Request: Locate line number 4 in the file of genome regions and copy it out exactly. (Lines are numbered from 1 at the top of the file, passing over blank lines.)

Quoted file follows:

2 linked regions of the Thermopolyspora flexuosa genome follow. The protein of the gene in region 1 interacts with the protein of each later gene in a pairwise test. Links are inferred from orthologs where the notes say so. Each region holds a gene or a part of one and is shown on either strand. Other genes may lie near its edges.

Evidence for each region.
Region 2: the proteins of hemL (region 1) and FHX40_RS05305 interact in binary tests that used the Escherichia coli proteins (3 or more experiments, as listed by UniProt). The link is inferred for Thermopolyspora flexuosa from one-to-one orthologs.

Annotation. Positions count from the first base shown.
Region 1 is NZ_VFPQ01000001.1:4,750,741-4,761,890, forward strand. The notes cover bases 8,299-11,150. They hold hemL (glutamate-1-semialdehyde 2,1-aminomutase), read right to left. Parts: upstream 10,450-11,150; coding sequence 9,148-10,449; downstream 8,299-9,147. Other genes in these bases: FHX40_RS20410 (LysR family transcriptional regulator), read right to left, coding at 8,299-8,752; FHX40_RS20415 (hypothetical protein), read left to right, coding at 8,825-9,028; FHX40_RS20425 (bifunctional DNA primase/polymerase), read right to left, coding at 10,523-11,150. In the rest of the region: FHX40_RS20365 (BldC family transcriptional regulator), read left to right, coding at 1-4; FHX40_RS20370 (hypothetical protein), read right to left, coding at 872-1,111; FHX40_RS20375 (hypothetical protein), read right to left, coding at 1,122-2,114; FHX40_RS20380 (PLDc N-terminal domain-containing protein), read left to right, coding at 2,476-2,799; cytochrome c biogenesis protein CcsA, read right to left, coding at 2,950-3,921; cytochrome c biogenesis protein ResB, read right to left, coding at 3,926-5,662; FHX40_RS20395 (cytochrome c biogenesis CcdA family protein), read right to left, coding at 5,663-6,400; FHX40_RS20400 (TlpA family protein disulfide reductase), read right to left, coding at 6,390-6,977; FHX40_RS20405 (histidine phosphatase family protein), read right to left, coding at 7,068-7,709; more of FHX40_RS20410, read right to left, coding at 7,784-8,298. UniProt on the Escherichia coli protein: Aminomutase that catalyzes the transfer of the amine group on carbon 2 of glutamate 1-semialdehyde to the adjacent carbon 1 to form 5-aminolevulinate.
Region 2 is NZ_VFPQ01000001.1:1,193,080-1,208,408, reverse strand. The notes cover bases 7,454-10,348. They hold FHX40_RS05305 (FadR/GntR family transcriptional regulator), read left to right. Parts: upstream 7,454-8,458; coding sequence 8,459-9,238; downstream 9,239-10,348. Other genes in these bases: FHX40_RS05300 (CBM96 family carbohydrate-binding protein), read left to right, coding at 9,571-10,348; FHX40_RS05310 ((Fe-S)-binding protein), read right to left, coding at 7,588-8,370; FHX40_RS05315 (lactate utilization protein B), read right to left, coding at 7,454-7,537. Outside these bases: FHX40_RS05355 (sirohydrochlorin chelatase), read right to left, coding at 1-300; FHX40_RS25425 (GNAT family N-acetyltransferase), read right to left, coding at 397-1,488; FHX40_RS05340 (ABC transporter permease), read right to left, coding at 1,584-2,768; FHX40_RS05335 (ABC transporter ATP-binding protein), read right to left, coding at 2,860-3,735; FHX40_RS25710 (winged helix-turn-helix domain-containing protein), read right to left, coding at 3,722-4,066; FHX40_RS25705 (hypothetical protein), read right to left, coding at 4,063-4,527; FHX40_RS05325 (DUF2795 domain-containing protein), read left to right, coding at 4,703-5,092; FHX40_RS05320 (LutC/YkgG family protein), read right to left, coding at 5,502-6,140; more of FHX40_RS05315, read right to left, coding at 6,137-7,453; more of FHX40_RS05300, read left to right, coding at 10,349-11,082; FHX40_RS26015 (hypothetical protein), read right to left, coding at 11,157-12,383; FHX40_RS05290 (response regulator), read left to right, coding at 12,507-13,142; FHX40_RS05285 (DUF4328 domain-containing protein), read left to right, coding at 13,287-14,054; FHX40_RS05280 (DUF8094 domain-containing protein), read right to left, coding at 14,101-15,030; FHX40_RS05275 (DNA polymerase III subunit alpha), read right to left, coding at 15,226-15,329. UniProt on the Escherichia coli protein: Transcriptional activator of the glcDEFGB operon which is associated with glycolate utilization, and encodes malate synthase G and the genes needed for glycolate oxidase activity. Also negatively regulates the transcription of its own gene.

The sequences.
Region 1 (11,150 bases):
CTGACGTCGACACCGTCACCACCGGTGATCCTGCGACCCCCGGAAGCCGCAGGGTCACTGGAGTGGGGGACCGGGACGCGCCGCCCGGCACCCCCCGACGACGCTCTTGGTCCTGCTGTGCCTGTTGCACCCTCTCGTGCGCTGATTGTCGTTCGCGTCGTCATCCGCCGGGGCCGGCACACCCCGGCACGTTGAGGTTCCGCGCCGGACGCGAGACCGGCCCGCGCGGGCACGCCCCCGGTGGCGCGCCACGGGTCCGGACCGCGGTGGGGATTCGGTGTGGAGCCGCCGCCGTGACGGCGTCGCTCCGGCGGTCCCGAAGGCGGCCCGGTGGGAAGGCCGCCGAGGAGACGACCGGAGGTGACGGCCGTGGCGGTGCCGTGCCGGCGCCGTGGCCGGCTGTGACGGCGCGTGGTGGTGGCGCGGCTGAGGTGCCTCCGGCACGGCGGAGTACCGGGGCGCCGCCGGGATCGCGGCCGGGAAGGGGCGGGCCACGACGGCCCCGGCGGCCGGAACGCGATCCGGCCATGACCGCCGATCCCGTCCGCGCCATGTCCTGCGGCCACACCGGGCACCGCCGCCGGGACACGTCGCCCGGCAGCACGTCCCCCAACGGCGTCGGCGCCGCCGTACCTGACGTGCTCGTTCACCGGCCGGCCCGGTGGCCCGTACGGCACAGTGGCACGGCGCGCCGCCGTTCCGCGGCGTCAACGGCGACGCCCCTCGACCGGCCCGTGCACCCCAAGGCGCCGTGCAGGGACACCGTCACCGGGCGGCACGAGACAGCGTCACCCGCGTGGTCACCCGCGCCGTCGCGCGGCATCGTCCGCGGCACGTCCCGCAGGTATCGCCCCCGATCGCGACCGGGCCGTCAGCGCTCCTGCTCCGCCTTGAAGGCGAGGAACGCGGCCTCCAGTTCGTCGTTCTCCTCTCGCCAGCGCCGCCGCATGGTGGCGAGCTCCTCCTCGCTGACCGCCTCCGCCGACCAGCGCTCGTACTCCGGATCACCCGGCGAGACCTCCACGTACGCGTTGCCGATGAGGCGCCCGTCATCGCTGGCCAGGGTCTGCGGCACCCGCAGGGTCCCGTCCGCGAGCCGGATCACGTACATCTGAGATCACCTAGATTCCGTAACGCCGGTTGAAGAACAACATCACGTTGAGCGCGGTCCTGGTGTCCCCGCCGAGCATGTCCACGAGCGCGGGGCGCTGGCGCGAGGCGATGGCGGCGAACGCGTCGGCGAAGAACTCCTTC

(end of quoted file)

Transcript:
Annotation. Positions count from the first base shown.